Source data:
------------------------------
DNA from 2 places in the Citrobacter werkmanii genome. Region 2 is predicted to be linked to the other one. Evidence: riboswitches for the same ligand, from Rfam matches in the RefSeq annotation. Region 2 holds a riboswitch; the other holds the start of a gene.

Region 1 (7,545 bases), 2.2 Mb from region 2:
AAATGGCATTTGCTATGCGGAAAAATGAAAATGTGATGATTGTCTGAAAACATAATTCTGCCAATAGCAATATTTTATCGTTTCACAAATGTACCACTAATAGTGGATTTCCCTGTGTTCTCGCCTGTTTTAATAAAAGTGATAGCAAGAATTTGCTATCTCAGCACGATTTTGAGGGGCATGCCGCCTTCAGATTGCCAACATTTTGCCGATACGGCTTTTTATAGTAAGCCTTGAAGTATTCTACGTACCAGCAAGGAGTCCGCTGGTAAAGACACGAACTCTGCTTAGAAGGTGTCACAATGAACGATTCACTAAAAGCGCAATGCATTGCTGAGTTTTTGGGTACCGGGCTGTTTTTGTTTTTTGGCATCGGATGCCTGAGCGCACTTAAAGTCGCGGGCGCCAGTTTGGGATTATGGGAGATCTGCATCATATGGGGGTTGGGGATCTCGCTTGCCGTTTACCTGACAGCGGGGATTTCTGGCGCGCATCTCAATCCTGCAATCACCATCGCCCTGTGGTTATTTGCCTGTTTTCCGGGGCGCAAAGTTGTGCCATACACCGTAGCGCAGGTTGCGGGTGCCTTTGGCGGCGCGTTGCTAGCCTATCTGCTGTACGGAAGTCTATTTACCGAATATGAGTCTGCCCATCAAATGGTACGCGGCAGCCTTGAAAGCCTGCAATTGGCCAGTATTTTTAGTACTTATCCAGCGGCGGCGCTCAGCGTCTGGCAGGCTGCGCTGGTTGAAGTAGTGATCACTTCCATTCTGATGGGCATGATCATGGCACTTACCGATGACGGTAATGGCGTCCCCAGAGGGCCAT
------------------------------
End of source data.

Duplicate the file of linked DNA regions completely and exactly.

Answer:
DNA from 2 places in the Citrobacter werkmanii genome. Region 2 is predicted to be linked to the other one. Evidence: riboswitches for the same ligand, from Rfam matches in the RefSeq annotation. Region 2 holds a riboswitch; the other holds the start of a gene.

Region 1 (7,545 bases), 2.2 Mb from region 2:
AAATGGCATTTGCTATGCGGAAAAATGAAAATGTGATGATTGTCTGAAAACATAATTCTGCCAATAGCAATATTTTATCGTTTCACAAATGTACCACTAATAGTGGATTTCCCTGTGTTCTCGCCTGTTTTAATAAAAGTGATAGCAAGAATTTGCTATCTCAGCACGATTTTGAGGGGCATGCCGCCTTCAGATTGCCAACATTTTGCCGATACGGCTTTTTATAGTAAGCCTTGAAGTATTCTACGTACCAGCAAGGAGTCCGCTGGTAAAGACACGAACTCTGCTTAGAAGGTGTCACAATGAACGATTCACTAAAAGCGCAATGCATTGCTGAGTTTTTGGGTACCGGGCTGTTTTTGTTTTTTGGCATCGGATGCCTGAGCGCACTTAAAGTCGCGGGCGCCAGTTTGGGATTATGGGAGATCTGCATCATATGGGGGTTGGGGATCTCGCTTGCCGTTTACCTGACAGCGGGGATTTCTGGCGCGCATCTCAATCCTGCAATCACCATCGCCCTGTGGTTATTTGCCTGTTTTCCGGGGCGCAAAGTTGTGCCATACACCGTAGCGCAGGTTGCGGGTGCCTTTGGCGGCGCGTTGCTAGCCTATCTGCTGTACGGAAGTCTATTTACCGAATATGAGTCTGCCCATCAAATGGTACGCGGCAGCCTTGAAAGCCTGCAATTGGCCAGTATTTTTAGTACTTATCCAGCGGCGGCGCTCAGCGTCTGGCAGGCTGCGCTGGTTGAAGTAGTGATCACTTCCATTCTGATGGGCATGATCATGGCACTTACCGATGACGGTAATGGCGTCCCCAGAGGGCCAT